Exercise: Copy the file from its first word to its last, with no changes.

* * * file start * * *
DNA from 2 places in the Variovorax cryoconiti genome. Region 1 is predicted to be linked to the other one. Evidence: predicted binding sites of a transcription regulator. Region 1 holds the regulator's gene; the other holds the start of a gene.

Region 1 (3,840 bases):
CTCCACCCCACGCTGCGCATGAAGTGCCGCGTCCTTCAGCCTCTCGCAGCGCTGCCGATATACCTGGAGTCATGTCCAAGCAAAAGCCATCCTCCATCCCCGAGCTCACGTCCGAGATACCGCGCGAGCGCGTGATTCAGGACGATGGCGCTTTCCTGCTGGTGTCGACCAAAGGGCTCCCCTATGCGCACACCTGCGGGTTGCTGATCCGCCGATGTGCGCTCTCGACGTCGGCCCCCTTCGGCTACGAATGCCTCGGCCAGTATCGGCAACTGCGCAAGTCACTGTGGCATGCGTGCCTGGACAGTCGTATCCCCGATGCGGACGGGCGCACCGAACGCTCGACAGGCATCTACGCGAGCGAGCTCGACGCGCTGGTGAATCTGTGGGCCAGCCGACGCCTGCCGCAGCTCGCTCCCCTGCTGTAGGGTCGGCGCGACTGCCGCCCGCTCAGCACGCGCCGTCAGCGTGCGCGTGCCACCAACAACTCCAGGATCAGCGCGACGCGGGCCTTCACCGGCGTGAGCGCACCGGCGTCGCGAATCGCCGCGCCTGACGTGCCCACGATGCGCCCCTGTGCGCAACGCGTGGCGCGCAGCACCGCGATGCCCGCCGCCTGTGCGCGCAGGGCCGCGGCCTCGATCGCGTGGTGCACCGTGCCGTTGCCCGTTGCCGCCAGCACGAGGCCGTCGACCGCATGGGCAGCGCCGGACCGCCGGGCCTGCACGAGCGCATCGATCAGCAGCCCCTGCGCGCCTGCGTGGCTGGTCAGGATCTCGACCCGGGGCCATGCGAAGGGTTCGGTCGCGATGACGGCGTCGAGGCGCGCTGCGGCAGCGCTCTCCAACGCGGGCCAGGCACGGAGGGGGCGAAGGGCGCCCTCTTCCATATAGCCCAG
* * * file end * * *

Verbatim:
DNA from 2 places in the Variovorax cryoconiti genome. Region 1 is predicted to be linked to the other one. Evidence: predicted binding sites of a transcription regulator. Region 1 holds the regulator's gene; the other holds the start of a gene.

Region 1 (3,840 bases):
CTCCACCCCACGCTGCGCATGAAGTGCCGCGTCCTTCAGCCTCTCGCAGCGCTGCCGATATACCTGGAGTCATGTCCAAGCAAAAGCCATCCTCCATCCCCGAGCTCACGTCCGAGATACCGCGCGAGCGCGTGATTCAGGACGATGGCGCTTTCCTGCTGGTGTCGACCAAAGGGCTCCCCTATGCGCACACCTGCGGGTTGCTGATCCGCCGATGTGCGCTCTCGACGTCGGCCCCCTTCGGCTACGAATGCCTCGGCCAGTATCGGCAACTGCGCAAGTCACTGTGGCATGCGTGCCTGGACAGTCGTATCCCCGATGCGGACGGGCGCACCGAACGCTCGACAGGCATCTACGCGAGCGAGCTCGACGCGCTGGTGAATCTGTGGGCCAGCCGACGCCTGCCGCAGCTCGCTCCCCTGCTGTAGGGTCGGCGCGACTGCCGCCCGCTCAGCACGCGCCGTCAGCGTGCGCGTGCCACCAACAACTCCAGGATCAGCGCGACGCGGGCCTTCACCGGCGTGAGCGCACCGGCGTCGCGAATCGCCGCGCCTGACGTGCCCACGATGCGCCCCTGTGCGCAACGCGTGGCGCGCAGCACCGCGATGCCCGCCGCCTGTGCGCGCAGGGCCGCGGCCTCGATCGCGTGGTGCACCGTGCCGTTGCCCGTTGCCGCCAGCACGAGGCCGTCGACCGCATGGGCAGCGCCGGACCGCCGGGCCTGCACGAGCGCATCGATCAGCAGCCCCTGCGCGCCTGCGTGGCTGGTCAGGATCTCGACCCGGGGCCATGCGAAGGGTTCGGTCGCGATGACGGCGTCGAGGCGCGCTGCGGCAGCGCTCTCCAACGCGGGCCAGGCACGGAGGGGGCGAAGGGCGCCCTCTTCCATATAGCCCAG